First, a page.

Okay, I’ll admit it. Everyone thought I was nuts when I insisted on having a white roof for my 1939 home located in the Beaty Historic District in Athens, Alabama. But as the resident “green” board member and construction committee member for our local Habitat for Humanity, I understand the positive impact that a white roof can have on saving energy.
Replacing the roof was part of badly needed energy makeover to our 3-bedroom home, located within walking distance of Athens State University where I work. I wanted the home look right and perform well. As a LEED (Leadership in Energy and Environmental Design) AP (Accredited Professional) for Homes, an Architectural graduate, and a Historic Preservationist, I wasn’t willing to compromise efficiency or aesthetics.
Our makeover included a lot of upgrades, from adding insulation to replacing windows, appliances and the front door with more energy efficient, Energy Star products. But it was the replacement of our roof that created one of our greatest challenges. Thing is, not that many people request white roofs any more, so none of our local building supply stores had any white shingles in stock.
It was clear we would have to special order the shingles, but I wanted assurance that the shingles we ordered would look good. The big-box stores only had tiny samples of white shingles; nothing large enough to help me determine how they would look on my red brick historic home. Since there were no real life examples in our area for me to use to make that call, I used online software offered by the shingle-maker to do some “what-if” scenarios of white shingles on red brick homes. Finally, I found one that satisfied my tastes.
My husband, on the other hand, remained skeptical but had enough confidence in my designing ability to ‘go along’ with my judgment. So we ordered the white shingles, and about a week later, they arrived. The installing contractor didn’t say much about our choice, except that he hoped we ordered enough, since getting more would be difficult.
I was a little worried that the white shingles might not pass muster with the Historic Commission in our area. I did some research and found that about 20 years previously there were more houses with light colored roofs and planned to use this in my case. (Dark, even black roofs are a more modern trend, despite the fact that they really add to a home’s cooling load in the summer.) Fortunately the commission did not need to rule on our shingle selection, but I was ready just the same.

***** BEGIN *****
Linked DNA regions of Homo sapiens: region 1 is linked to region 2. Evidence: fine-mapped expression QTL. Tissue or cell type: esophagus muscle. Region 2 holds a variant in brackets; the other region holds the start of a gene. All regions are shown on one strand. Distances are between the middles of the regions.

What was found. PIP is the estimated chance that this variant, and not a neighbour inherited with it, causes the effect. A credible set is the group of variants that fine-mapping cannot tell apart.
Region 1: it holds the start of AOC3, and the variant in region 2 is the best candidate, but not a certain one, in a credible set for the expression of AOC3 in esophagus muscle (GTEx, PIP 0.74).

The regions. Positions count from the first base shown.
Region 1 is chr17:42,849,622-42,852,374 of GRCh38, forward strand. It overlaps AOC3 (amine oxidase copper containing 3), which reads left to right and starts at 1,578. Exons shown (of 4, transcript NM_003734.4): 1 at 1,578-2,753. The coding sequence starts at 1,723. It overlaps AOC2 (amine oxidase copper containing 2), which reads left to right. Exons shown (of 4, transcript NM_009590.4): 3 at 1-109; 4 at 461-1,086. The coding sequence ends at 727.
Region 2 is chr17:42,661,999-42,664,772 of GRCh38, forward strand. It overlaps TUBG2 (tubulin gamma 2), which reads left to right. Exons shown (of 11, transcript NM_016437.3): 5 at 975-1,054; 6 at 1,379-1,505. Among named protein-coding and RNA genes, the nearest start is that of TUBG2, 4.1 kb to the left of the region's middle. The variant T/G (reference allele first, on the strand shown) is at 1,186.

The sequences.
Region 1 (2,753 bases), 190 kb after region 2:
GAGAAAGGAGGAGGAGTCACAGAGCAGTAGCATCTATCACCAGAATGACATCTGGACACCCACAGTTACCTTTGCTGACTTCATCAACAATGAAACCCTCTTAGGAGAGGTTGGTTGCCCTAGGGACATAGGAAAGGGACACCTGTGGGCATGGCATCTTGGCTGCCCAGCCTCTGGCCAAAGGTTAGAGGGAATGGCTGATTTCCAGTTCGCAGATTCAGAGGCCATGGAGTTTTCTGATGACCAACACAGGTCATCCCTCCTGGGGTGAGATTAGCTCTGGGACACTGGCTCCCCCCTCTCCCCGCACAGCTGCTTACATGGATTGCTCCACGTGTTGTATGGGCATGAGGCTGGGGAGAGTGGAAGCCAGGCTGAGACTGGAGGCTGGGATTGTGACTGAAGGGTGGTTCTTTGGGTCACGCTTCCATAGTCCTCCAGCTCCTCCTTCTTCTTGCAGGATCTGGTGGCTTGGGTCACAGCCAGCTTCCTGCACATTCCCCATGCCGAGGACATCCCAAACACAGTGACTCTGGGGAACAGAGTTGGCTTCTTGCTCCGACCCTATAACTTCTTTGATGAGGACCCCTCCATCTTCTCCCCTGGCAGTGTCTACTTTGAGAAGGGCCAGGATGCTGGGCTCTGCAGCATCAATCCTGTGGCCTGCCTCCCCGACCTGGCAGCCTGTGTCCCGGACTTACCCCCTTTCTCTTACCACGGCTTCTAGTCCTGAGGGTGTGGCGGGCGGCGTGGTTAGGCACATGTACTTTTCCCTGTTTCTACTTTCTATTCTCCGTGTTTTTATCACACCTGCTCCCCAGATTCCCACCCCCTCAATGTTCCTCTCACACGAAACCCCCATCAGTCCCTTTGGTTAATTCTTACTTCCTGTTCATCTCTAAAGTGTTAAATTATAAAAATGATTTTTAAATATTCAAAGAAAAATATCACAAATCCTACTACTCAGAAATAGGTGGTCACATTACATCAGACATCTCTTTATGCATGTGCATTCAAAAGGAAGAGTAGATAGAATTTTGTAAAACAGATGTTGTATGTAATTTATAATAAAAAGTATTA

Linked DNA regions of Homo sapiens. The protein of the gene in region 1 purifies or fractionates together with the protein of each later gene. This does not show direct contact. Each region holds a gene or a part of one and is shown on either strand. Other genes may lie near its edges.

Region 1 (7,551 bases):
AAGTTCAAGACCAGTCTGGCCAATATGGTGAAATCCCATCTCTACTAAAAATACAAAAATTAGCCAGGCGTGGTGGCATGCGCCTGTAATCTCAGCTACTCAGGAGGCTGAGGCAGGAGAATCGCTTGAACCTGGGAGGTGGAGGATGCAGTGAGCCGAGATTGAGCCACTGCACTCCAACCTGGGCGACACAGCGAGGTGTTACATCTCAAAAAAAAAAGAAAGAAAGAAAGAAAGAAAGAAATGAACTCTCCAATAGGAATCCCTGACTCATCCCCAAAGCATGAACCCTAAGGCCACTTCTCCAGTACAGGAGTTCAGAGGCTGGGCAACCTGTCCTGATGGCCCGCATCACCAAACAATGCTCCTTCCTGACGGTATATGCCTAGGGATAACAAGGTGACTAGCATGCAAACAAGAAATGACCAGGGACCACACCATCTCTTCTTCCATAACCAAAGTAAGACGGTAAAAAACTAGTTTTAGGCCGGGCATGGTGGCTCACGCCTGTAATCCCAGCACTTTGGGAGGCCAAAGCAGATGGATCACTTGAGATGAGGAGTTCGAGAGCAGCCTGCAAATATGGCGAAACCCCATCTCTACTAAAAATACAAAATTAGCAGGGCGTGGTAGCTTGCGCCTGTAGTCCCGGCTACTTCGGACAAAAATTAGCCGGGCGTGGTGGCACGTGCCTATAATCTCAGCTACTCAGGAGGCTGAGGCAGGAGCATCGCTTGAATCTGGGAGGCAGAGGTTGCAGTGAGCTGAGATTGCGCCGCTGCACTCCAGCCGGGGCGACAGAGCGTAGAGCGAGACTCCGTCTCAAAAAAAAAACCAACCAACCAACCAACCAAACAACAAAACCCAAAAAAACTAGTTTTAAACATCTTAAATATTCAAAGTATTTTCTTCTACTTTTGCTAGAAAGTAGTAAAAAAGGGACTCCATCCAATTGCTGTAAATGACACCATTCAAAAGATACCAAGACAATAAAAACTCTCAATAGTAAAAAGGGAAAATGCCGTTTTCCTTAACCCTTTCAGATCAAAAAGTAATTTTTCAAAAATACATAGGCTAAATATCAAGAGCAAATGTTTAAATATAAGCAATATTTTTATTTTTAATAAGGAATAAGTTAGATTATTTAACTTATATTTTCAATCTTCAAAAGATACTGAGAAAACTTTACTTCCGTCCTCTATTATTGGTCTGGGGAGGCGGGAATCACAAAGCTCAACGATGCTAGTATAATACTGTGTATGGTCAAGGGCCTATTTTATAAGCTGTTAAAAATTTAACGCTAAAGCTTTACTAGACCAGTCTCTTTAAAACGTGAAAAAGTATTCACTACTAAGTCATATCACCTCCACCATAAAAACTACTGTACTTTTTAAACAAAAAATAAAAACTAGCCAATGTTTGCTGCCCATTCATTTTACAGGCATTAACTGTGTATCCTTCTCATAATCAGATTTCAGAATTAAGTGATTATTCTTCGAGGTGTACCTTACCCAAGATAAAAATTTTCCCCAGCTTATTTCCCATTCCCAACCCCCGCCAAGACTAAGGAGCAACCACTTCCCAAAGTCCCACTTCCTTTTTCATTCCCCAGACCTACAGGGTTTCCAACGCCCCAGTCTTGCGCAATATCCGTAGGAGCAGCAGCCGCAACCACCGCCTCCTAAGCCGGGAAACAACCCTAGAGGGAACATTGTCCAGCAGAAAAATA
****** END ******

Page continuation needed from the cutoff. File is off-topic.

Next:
Don’t Call Me Crazy. My Name Is Debra and I Cut My Utility Bills In Half!
“It looks like you have snow on your roof,” one neighbor observed after our new white roof was installed. I’m not sure if this was a compliment, but I’m happy to say that most of the feedback we have received since installing our energy efficient, historically acceptable roof has been positive. Even my husband decided I did the right thing.
Would I do this again? In a heartbeat! Am I happy with the aesthetics? Absolutely! Am I pleased with our investment in a more energy efficient roof? You bet!
While we can’t isolate the roof’s impact on our total energy consumption because we added open-cell insulation to the roof deck at the same time, I can say that the two upgrades together appear to have cut our energy usage in half when compared to the previous year. That’s good enough for me.
I know that some people may think my choice of a light colored roof is “crazy” when darker roofs are more in style (at least for now). Personally, I think that not pursuing energy efficiency in our homes is only crazy—not to mention wasteful. As we each have the opportunity to upgrade, making smart choices in our built environment can make a big difference in our quality of life and put money back in our pockets. I’m thrilled that with these choices we have approached what I consider to be the ideal home – like the LEED Platinum houses that our Habitat for Humanity affiliate builds. These homes, which have light colored shingles, have utility bills that run about $30/month!
Debra Miller is the DBA for Athens State University, a LEED AP Homes, the Construction Chairperson for Habitat for Humanity of Athens/Limestone County Alabama (www.habitatalc.org), Board Member, and LEED specialist. She holds a BS in Architecture and a MA in History, with a concentration in Historic Preservation. And she’s NOT crazy.